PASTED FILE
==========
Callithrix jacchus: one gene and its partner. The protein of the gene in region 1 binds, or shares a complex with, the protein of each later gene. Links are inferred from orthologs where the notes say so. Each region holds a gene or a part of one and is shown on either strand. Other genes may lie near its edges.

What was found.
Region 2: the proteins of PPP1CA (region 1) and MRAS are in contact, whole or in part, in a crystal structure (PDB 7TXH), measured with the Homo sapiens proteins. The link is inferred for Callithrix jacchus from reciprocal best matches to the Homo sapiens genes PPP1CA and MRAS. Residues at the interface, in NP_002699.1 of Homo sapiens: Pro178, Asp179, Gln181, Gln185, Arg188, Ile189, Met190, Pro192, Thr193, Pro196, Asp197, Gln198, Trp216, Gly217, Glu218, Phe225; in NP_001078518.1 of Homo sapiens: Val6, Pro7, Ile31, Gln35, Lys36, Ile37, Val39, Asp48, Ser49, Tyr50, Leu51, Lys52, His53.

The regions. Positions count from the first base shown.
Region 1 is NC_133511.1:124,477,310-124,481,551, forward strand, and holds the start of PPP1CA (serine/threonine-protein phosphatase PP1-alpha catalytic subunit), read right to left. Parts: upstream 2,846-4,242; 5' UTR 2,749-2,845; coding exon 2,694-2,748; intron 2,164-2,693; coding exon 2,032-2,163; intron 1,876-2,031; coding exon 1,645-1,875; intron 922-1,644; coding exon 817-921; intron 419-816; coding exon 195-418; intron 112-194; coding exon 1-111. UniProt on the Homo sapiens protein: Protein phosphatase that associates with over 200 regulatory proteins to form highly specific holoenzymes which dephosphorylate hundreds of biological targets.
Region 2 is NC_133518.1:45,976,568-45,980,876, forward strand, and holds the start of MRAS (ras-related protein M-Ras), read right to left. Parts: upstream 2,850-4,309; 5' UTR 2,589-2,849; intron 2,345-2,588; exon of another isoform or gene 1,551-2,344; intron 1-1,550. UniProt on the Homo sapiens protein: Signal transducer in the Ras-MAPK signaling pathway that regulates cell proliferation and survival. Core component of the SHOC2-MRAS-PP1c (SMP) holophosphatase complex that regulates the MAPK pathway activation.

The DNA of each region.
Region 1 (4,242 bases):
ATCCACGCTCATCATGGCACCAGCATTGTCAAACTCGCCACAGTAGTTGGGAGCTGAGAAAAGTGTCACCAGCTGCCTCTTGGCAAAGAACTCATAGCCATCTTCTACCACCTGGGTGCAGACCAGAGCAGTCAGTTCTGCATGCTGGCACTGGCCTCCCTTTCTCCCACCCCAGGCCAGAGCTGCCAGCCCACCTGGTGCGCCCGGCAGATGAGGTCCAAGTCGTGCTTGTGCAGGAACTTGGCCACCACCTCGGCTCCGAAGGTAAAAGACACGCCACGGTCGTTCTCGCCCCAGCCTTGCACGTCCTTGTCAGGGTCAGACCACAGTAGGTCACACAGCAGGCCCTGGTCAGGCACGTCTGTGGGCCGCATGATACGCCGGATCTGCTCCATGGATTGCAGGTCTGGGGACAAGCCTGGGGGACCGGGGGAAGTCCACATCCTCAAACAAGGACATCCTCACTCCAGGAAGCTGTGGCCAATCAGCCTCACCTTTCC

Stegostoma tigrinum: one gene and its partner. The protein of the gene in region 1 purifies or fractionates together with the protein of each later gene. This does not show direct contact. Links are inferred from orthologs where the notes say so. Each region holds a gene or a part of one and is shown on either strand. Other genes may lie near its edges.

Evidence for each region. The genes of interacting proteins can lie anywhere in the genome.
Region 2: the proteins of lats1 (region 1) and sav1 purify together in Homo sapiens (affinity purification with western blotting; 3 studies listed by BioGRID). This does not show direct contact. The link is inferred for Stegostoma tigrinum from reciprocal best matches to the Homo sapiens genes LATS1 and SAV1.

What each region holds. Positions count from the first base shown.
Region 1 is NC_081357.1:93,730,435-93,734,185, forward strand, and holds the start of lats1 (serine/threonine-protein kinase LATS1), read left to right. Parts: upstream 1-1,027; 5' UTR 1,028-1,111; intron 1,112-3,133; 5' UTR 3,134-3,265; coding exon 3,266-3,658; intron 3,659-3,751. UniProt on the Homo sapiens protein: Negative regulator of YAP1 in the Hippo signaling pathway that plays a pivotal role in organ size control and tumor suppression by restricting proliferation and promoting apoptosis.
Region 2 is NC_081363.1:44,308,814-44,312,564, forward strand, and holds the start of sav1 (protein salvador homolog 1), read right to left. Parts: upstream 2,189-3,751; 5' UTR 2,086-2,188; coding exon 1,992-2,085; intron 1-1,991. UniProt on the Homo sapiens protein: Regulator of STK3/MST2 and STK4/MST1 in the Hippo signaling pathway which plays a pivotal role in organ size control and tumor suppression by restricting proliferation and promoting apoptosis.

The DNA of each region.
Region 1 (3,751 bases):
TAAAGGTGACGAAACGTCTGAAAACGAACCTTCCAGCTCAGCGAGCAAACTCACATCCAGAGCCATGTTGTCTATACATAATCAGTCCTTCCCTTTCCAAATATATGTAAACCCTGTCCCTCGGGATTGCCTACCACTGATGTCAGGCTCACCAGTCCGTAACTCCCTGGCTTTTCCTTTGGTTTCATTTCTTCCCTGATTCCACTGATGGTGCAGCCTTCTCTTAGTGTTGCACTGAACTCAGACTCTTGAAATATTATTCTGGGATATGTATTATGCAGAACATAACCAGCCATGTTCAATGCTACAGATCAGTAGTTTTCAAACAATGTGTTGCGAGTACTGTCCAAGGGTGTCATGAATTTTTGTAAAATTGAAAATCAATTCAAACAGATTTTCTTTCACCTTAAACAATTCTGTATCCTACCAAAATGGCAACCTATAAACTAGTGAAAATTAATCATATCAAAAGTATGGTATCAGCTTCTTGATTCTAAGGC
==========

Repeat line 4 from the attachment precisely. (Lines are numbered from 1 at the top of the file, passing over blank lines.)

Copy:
The regions. Positions count from the first base shown.